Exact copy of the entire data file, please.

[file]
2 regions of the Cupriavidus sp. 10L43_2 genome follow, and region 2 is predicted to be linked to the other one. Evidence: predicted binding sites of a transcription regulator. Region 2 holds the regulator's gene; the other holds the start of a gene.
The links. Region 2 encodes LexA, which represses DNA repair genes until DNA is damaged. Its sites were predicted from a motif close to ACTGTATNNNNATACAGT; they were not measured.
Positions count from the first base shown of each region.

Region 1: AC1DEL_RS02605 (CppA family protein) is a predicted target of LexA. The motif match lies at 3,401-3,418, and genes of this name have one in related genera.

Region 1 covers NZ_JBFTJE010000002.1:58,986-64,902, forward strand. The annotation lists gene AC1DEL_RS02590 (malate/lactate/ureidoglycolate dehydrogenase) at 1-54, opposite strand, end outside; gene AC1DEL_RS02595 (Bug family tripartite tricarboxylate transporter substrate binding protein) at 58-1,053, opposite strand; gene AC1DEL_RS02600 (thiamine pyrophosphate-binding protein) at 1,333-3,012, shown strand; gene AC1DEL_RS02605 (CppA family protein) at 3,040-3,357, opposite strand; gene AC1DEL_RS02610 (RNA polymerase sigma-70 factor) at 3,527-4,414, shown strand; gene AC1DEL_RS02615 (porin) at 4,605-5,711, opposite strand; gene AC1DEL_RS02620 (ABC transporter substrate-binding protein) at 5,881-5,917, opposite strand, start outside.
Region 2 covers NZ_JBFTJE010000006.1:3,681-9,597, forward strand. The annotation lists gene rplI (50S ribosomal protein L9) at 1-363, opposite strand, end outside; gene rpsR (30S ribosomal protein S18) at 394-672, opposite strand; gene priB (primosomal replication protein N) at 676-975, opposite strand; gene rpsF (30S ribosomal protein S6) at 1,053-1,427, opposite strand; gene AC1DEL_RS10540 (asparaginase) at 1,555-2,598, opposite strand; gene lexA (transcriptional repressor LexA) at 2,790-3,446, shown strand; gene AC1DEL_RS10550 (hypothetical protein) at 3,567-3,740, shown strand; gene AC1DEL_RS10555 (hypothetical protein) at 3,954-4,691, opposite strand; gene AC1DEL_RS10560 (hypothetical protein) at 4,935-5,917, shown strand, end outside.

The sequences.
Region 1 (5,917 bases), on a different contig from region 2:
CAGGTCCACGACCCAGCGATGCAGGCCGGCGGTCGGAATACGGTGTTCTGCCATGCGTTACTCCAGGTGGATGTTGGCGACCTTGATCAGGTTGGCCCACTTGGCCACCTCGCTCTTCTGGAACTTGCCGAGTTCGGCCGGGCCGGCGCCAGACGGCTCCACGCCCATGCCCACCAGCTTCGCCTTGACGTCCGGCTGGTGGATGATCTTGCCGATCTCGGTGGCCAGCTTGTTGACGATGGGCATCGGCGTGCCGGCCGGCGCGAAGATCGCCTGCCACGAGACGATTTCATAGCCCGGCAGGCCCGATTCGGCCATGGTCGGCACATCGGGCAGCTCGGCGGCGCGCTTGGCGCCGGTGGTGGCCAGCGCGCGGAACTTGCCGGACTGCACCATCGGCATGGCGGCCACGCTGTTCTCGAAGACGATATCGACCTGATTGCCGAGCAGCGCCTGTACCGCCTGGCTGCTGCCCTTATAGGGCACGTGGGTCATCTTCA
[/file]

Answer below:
2 regions of the Cupriavidus sp. 10L43_2 genome follow, and region 2 is predicted to be linked to the other one. Evidence: predicted binding sites of a transcription regulator. Region 2 holds the regulator's gene; the other holds the start of a gene.
The links. Region 2 encodes LexA, which represses DNA repair genes until DNA is damaged. Its sites were predicted from a motif close to ACTGTATNNNNATACAGT; they were not measured.
Positions count from the first base shown of each region.

Region 1: AC1DEL_RS02605 (CppA family protein) is a predicted target of LexA. The motif match lies at 3,401-3,418, and genes of this name have one in related genera.

Region 1 covers NZ_JBFTJE010000002.1:58,986-64,902, forward strand. The annotation lists gene AC1DEL_RS02590 (malate/lactate/ureidoglycolate dehydrogenase) at 1-54, opposite strand, end outside; gene AC1DEL_RS02595 (Bug family tripartite tricarboxylate transporter substrate binding protein) at 58-1,053, opposite strand; gene AC1DEL_RS02600 (thiamine pyrophosphate-binding protein) at 1,333-3,012, shown strand; gene AC1DEL_RS02605 (CppA family protein) at 3,040-3,357, opposite strand; gene AC1DEL_RS02610 (RNA polymerase sigma-70 factor) at 3,527-4,414, shown strand; gene AC1DEL_RS02615 (porin) at 4,605-5,711, opposite strand; gene AC1DEL_RS02620 (ABC transporter substrate-binding protein) at 5,881-5,917, opposite strand, start outside.
Region 2 covers NZ_JBFTJE010000006.1:3,681-9,597, forward strand. The annotation lists gene rplI (50S ribosomal protein L9) at 1-363, opposite strand, end outside; gene rpsR (30S ribosomal protein S18) at 394-672, opposite strand; gene priB (primosomal replication protein N) at 676-975, opposite strand; gene rpsF (30S ribosomal protein S6) at 1,053-1,427, opposite strand; gene AC1DEL_RS10540 (asparaginase) at 1,555-2,598, opposite strand; gene lexA (transcriptional repressor LexA) at 2,790-3,446, shown strand; gene AC1DEL_RS10550 (hypothetical protein) at 3,567-3,740, shown strand; gene AC1DEL_RS10555 (hypothetical protein) at 3,954-4,691, opposite strand; gene AC1DEL_RS10560 (hypothetical protein) at 4,935-5,917, shown strand, end outside.

The sequences.
Region 1 (5,917 bases), on a different contig from region 2:
CAGGTCCACGACCCAGCGATGCAGGCCGGCGGTCGGAATACGGTGTTCTGCCATGCGTTACTCCAGGTGGATGTTGGCGACCTTGATCAGGTTGGCCCACTTGGCCACCTCGCTCTTCTGGAACTTGCCGAGTTCGGCCGGGCCGGCGCCAGACGGCTCCACGCCCATGCCCACCAGCTTCGCCTTGACGTCCGGCTGGTGGATGATCTTGCCGATCTCGGTGGCCAGCTTGTTGACGATGGGCATCGGCGTGCCGGCCGGCGCGAAGATCGCCTGCCACGAGACGATTTCATAGCCCGGCAGGCCCGATTCGGCCATGGTCGGCACATCGGGCAGCTCGGCGGCGCGCTTGGCGCCGGTGGTGGCCAGCGCGCGGAACTTGCCGGACTGCACCATCGGCATGGCGGCCACGCTGTTCTCGAAGACGATATCGACCTGATTGCCGAGCAGCGCCTGTACCGCCTGGCTGCTGCCCTTATAGGGCACGTGGGTCATCTTCA